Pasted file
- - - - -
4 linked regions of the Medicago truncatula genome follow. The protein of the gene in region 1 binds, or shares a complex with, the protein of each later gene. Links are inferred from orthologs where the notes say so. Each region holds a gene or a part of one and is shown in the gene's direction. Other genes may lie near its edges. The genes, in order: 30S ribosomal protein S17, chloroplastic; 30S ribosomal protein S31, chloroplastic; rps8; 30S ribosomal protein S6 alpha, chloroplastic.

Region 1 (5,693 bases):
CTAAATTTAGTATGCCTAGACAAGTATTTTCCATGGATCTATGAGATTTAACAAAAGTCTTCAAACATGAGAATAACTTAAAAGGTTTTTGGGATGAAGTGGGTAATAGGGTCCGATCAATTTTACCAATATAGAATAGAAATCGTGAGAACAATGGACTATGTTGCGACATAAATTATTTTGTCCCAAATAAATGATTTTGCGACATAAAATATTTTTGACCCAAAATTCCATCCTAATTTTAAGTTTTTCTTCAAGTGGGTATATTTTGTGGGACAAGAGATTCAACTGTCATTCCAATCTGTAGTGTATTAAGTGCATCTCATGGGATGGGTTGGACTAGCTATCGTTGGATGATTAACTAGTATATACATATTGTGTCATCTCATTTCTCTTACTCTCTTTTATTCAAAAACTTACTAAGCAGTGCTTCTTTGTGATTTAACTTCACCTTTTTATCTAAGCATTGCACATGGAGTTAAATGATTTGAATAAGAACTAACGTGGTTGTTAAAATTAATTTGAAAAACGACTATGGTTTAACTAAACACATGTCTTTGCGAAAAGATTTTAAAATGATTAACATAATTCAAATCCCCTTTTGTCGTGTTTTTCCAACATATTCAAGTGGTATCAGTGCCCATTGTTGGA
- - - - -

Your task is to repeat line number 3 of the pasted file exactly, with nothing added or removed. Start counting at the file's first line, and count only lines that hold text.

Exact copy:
CTAAATTTAGTATGCCTAGACAAGTATTTTCCATGGATCTATGAGATTTAACAAAAGTCTTCAAACATGAGAATAACTTAAAAGGTTTTTGGGATGAAGTGGGTAATAGGGTCCGATCAATTTTACCAATATAGAATAGAAATCGTGAGAACAATGGACTATGTTGCGACATAAATTATTTTGTCCCAAATAAATGATTTTGCGACATAAAATATTTTTGACCCAAAATTCCATCCTAATTTTAAGTTTTTCTTCAAGTGGGTATATTTTGTGGGACAAGAGATTCAACTGTCATTCCAATCTGTAGTGTATTAAGTGCATCTCATGGGATGGGTTGGACTAGCTATCGTTGGATGATTAACTAGTATATACATATTGTGTCATCTCATTTCTCTTACTCTCTTTTATTCAAAAACTTACTAAGCAGTGCTTCTTTGTGATTTAACTTCACCTTTTTATCTAAGCATTGCACATGGAGTTAAATGATTTGAATAAGAACTAACGTGGTTGTTAAAATTAATTTGAAAAACGACTATGGTTTAACTAAACACATGTCTTTGCGAAAAGATTTTAAAATGATTAACATAATTCAAATCCCCTTTTGTCGTGTTTTTCCAACATATTCAAGTGGTATCAGTGCCCATTGTTGGA